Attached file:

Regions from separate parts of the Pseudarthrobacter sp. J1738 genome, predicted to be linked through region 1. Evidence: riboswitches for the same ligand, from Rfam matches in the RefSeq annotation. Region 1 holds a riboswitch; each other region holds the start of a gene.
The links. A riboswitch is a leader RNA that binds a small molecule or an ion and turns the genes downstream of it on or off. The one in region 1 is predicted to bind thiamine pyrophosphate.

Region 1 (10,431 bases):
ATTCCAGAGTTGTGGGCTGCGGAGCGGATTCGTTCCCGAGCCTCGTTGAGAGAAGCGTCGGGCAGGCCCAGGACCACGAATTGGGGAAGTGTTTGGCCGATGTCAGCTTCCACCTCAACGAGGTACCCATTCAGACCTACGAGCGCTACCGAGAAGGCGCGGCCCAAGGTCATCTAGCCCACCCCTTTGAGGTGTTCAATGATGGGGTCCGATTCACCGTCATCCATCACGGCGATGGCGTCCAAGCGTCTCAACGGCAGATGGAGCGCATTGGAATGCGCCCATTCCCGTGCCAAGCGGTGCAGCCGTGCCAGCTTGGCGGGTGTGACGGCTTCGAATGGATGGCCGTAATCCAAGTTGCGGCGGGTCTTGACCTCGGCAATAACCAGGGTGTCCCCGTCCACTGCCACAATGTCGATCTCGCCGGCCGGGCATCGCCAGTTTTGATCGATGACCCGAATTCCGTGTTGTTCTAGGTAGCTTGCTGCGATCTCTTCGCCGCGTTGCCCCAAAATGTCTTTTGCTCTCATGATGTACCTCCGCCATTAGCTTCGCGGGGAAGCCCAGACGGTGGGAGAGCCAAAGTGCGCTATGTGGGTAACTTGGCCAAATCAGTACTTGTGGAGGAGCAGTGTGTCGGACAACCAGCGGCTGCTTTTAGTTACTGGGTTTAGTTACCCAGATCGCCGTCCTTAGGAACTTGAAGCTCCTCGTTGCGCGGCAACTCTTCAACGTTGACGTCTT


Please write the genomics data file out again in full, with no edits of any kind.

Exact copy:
Regions from separate parts of the Pseudarthrobacter sp. J1738 genome, predicted to be linked through region 1. Evidence: riboswitches for the same ligand, from Rfam matches in the RefSeq annotation. Region 1 holds a riboswitch; each other region holds the start of a gene.
The links. A riboswitch is a leader RNA that binds a small molecule or an ion and turns the genes downstream of it on or off. The one in region 1 is predicted to bind thiamine pyrophosphate.

Region 1 (10,431 bases):
ATTCCAGAGTTGTGGGCTGCGGAGCGGATTCGTTCCCGAGCCTCGTTGAGAGAAGCGTCGGGCAGGCCCAGGACCACGAATTGGGGAAGTGTTTGGCCGATGTCAGCTTCCACCTCAACGAGGTACCCATTCAGACCTACGAGCGCTACCGAGAAGGCGCGGCCCAAGGTCATCTAGCCCACCCCTTTGAGGTGTTCAATGATGGGGTCCGATTCACCGTCATCCATCACGGCGATGGCGTCCAAGCGTCTCAACGGCAGATGGAGCGCATTGGAATGCGCCCATTCCCGTGCCAAGCGGTGCAGCCGTGCCAGCTTGGCGGGTGTGACGGCTTCGAATGGATGGCCGTAATCCAAGTTGCGGCGGGTCTTGACCTCGGCAATAACCAGGGTGTCCCCGTCCACTGCCACAATGTCGATCTCGCCGGCCGGGCATCGCCAGTTTTGATCGATGACCCGAATTCCGTGTTGTTCTAGGTAGCTTGCTGCGATCTCTTCGCCGCGTTGCCCCAAAATGTCTTTTGCTCTCATGATGTACCTCCGCCATTAGCTTCGCGGGGAAGCCCAGACGGTGGGAGAGCCAAAGTGCGCTATGTGGGTAACTTGGCCAAATCAGTACTTGTGGAGGAGCAGTGTGTCGGACAACCAGCGGCTGCTTTTAGTTACTGGGTTTAGTTACCCAGATCGCCGTCCTTAGGAACTTGAAGCTCCTCGTTGCGCGGCAACTCTTCAACGTTGACGTCTT